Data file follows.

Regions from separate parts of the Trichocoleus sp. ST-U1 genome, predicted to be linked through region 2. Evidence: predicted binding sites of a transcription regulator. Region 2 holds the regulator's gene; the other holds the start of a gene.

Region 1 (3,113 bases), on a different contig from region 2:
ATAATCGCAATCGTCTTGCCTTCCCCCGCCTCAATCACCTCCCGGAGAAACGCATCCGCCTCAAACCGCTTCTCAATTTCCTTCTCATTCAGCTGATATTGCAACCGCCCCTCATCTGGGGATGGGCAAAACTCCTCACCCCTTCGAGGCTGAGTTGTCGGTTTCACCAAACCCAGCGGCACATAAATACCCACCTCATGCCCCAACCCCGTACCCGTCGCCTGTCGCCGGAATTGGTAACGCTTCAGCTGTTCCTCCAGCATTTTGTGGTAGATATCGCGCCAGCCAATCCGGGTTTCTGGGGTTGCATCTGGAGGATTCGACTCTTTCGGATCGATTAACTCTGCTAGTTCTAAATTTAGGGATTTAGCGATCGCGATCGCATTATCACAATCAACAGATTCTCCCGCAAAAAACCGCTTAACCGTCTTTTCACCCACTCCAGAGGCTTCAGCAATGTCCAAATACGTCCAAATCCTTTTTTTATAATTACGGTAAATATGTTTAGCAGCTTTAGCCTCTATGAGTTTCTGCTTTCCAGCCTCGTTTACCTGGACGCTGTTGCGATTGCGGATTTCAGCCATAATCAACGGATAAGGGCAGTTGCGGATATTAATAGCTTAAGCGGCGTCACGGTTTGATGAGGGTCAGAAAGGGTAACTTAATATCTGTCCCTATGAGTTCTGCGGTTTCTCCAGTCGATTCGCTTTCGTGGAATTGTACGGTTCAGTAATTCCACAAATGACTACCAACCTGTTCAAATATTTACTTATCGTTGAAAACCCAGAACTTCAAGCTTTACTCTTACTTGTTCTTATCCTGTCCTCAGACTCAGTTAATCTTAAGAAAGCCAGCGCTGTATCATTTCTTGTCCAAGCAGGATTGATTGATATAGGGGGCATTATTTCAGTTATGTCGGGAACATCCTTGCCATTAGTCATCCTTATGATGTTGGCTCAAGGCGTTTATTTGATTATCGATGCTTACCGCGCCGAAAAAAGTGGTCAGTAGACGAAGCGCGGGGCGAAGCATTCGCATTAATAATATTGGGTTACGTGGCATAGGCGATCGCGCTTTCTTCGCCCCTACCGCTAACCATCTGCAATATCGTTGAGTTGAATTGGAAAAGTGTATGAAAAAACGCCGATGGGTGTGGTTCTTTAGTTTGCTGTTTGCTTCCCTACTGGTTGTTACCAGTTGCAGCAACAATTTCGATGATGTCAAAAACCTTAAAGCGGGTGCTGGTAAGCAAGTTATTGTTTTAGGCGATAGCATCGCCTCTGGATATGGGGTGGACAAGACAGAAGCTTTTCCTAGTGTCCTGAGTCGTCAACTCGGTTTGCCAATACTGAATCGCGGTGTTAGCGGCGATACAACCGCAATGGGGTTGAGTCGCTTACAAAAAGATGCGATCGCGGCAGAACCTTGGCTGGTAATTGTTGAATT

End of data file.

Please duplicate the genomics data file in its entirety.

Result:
Regions from separate parts of the Trichocoleus sp. ST-U1 genome, predicted to be linked through region 2. Evidence: predicted binding sites of a transcription regulator. Region 2 holds the regulator's gene; the other holds the start of a gene.

Region 1 (3,113 bases), on a different contig from region 2:
ATAATCGCAATCGTCTTGCCTTCCCCCGCCTCAATCACCTCCCGGAGAAACGCATCCGCCTCAAACCGCTTCTCAATTTCCTTCTCATTCAGCTGATATTGCAACCGCCCCTCATCTGGGGATGGGCAAAACTCCTCACCCCTTCGAGGCTGAGTTGTCGGTTTCACCAAACCCAGCGGCACATAAATACCCACCTCATGCCCCAACCCCGTACCCGTCGCCTGTCGCCGGAATTGGTAACGCTTCAGCTGTTCCTCCAGCATTTTGTGGTAGATATCGCGCCAGCCAATCCGGGTTTCTGGGGTTGCATCTGGAGGATTCGACTCTTTCGGATCGATTAACTCTGCTAGTTCTAAATTTAGGGATTTAGCGATCGCGATCGCATTATCACAATCAACAGATTCTCCCGCAAAAAACCGCTTAACCGTCTTTTCACCCACTCCAGAGGCTTCAGCAATGTCCAAATACGTCCAAATCCTTTTTTTATAATTACGGTAAATATGTTTAGCAGCTTTAGCCTCTATGAGTTTCTGCTTTCCAGCCTCGTTTACCTGGACGCTGTTGCGATTGCGGATTTCAGCCATAATCAACGGATAAGGGCAGTTGCGGATATTAATAGCTTAAGCGGCGTCACGGTTTGATGAGGGTCAGAAAGGGTAACTTAATATCTGTCCCTATGAGTTCTGCGGTTTCTCCAGTCGATTCGCTTTCGTGGAATTGTACGGTTCAGTAATTCCACAAATGACTACCAACCTGTTCAAATATTTACTTATCGTTGAAAACCCAGAACTTCAAGCTTTACTCTTACTTGTTCTTATCCTGTCCTCAGACTCAGTTAATCTTAAGAAAGCCAGCGCTGTATCATTTCTTGTCCAAGCAGGATTGATTGATATAGGGGGCATTATTTCAGTTATGTCGGGAACATCCTTGCCATTAGTCATCCTTATGATGTTGGCTCAAGGCGTTTATTTGATTATCGATGCTTACCGCGCCGAAAAAAGTGGTCAGTAGACGAAGCGCGGGGCGAAGCATTCGCATTAATAATATTGGGTTACGTGGCATAGGCGATCGCGCTTTCTTCGCCCCTACCGCTAACCATCTGCAATATCGTTGAGTTGAATTGGAAAAGTGTATGAAAAAACGCCGATGGGTGTGGTTCTTTAGTTTGCTGTTTGCTTCCCTACTGGTTGTTACCAGTTGCAGCAACAATTTCGATGATGTCAAAAACCTTAAAGCGGGTGCTGGTAAGCAAGTTATTGTTTTAGGCGATAGCATCGCCTCTGGATATGGGGTGGACAAGACAGAAGCTTTTCCTAGTGTCCTGAGTCGTCAACTCGGTTTGCCAATACTGAATCGCGGTGTTAGCGGCGATACAACCGCAATGGGGTTGAGTCGCTTACAAAAAGATGCGATCGCGGCAGAACCTTGGCTGGTAATTGTTGAATT